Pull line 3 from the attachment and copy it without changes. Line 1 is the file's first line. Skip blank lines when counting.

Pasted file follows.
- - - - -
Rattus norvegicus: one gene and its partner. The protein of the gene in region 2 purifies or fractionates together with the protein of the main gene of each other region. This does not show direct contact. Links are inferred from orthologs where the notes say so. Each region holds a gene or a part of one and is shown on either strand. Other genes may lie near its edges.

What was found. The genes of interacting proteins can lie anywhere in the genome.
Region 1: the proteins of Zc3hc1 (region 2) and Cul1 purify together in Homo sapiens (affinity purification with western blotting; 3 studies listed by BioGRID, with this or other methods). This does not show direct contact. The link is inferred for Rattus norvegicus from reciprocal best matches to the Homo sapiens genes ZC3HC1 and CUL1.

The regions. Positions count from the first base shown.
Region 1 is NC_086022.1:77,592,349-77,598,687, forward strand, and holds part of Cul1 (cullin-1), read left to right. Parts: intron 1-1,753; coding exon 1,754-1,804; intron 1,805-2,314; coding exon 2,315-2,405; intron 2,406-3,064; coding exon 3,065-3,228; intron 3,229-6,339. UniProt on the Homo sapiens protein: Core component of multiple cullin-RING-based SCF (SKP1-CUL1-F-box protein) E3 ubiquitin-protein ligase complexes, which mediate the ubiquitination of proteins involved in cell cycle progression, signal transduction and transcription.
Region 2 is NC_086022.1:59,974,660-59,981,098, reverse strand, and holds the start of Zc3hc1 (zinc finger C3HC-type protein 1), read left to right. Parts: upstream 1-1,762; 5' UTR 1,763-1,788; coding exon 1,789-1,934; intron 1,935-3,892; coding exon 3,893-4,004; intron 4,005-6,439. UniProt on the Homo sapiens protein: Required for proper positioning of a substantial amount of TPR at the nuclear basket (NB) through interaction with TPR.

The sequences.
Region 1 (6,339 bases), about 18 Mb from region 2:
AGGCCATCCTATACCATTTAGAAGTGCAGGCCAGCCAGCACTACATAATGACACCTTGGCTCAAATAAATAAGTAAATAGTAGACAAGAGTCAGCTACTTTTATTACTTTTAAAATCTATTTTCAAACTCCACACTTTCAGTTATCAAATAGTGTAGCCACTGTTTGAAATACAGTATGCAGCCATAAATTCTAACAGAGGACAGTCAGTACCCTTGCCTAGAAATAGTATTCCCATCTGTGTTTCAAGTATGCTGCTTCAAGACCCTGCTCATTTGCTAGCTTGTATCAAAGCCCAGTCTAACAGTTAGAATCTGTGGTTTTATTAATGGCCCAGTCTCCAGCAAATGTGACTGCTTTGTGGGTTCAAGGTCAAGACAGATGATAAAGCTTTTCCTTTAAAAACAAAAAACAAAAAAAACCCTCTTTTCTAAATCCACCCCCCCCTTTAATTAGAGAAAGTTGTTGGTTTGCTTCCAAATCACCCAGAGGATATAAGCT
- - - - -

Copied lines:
Region 1: the proteins of Zc3hc1 (region 2) and Cul1 purify together in Homo sapiens (affinity purification with western blotting; 3 studies listed by BioGRID, with this or other methods). This does not show direct contact. The link is inferred for Rattus norvegicus from reciprocal best matches to the Homo sapiens genes ZC3HC1 and CUL1.